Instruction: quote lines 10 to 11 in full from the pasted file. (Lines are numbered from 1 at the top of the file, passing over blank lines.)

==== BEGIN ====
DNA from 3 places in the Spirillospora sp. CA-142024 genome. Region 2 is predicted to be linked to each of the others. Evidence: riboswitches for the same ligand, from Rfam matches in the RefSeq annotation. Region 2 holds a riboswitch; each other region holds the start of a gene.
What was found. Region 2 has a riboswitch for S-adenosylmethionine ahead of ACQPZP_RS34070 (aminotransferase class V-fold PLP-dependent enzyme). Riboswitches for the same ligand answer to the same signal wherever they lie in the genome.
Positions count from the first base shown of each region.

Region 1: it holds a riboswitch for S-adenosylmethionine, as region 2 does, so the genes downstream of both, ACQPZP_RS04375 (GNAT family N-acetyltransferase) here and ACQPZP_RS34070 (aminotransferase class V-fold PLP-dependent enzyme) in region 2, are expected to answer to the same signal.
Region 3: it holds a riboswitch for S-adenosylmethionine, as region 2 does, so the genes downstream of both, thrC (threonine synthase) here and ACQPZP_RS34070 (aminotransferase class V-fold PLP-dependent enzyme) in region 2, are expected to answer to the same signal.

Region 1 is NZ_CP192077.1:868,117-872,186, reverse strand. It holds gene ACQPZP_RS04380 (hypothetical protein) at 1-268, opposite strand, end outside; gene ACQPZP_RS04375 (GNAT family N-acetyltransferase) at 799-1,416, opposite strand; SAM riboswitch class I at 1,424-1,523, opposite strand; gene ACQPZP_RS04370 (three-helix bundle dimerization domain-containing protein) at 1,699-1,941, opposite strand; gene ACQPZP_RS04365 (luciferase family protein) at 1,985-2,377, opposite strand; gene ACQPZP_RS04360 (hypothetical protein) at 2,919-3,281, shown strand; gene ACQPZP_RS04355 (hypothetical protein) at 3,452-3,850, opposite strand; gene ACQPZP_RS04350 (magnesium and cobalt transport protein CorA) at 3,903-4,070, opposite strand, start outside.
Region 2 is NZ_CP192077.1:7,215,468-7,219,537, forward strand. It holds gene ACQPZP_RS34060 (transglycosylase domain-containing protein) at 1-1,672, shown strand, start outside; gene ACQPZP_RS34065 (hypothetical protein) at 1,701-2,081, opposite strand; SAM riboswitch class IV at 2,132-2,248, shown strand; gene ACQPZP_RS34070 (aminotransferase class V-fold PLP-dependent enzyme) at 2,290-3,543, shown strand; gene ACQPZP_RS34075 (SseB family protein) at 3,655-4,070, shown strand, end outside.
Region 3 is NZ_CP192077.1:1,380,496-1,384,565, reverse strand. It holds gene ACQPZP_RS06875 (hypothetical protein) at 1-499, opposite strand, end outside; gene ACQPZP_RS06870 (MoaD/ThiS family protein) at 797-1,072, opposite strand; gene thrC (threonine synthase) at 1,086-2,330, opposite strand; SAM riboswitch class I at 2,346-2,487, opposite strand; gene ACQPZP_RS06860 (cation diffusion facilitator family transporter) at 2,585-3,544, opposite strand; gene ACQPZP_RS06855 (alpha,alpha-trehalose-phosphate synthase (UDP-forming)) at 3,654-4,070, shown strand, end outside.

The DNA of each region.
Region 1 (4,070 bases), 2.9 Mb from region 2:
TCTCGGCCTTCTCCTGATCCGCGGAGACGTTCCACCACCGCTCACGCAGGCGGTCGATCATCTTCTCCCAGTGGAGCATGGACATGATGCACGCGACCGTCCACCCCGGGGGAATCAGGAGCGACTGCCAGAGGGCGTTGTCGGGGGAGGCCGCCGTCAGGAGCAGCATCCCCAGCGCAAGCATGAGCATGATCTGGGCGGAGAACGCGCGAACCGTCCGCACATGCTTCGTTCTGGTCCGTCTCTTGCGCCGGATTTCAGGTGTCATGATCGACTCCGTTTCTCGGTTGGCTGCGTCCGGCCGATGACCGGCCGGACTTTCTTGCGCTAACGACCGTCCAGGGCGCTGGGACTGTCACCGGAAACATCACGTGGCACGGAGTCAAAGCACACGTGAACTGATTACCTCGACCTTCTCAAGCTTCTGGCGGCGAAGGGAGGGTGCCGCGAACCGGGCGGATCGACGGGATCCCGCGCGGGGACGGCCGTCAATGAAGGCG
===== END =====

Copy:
Region 1 (4,070 bases), 2.9 Mb from region 2:
TCTCGGCCTTCTCCTGATCCGCGGAGACGTTCCACCACCGCTCACGCAGGCGGTCGATCATCTTCTCCCAGTGGAGCATGGACATGATGCACGCGACCGTCCACCCCGGGGGAATCAGGAGCGACTGCCAGAGGGCGTTGTCGGGGGAGGCCGCCGTCAGGAGCAGCATCCCCAGCGCAAGCATGAGCATGATCTGGGCGGAGAACGCGCGAACCGTCCGCACATGCTTCGTTCTGGTCCGTCTCTTGCGCCGGATTTCAGGTGTCATGATCGACTCCGTTTCTCGGTTGGCTGCGTCCGGCCGATGACCGGCCGGACTTTCTTGCGCTAACGACCGTCCAGGGCGCTGGGACTGTCACCGGAAACATCACGTGGCACGGAGTCAAAGCACACGTGAACTGATTACCTCGACCTTCTCAAGCTTCTGGCGGCGAAGGGAGGGTGCCGCGAACCGGGCGGATCGACGGGATCCCGCGCGGGGACGGCCGTCAATGAAGGCG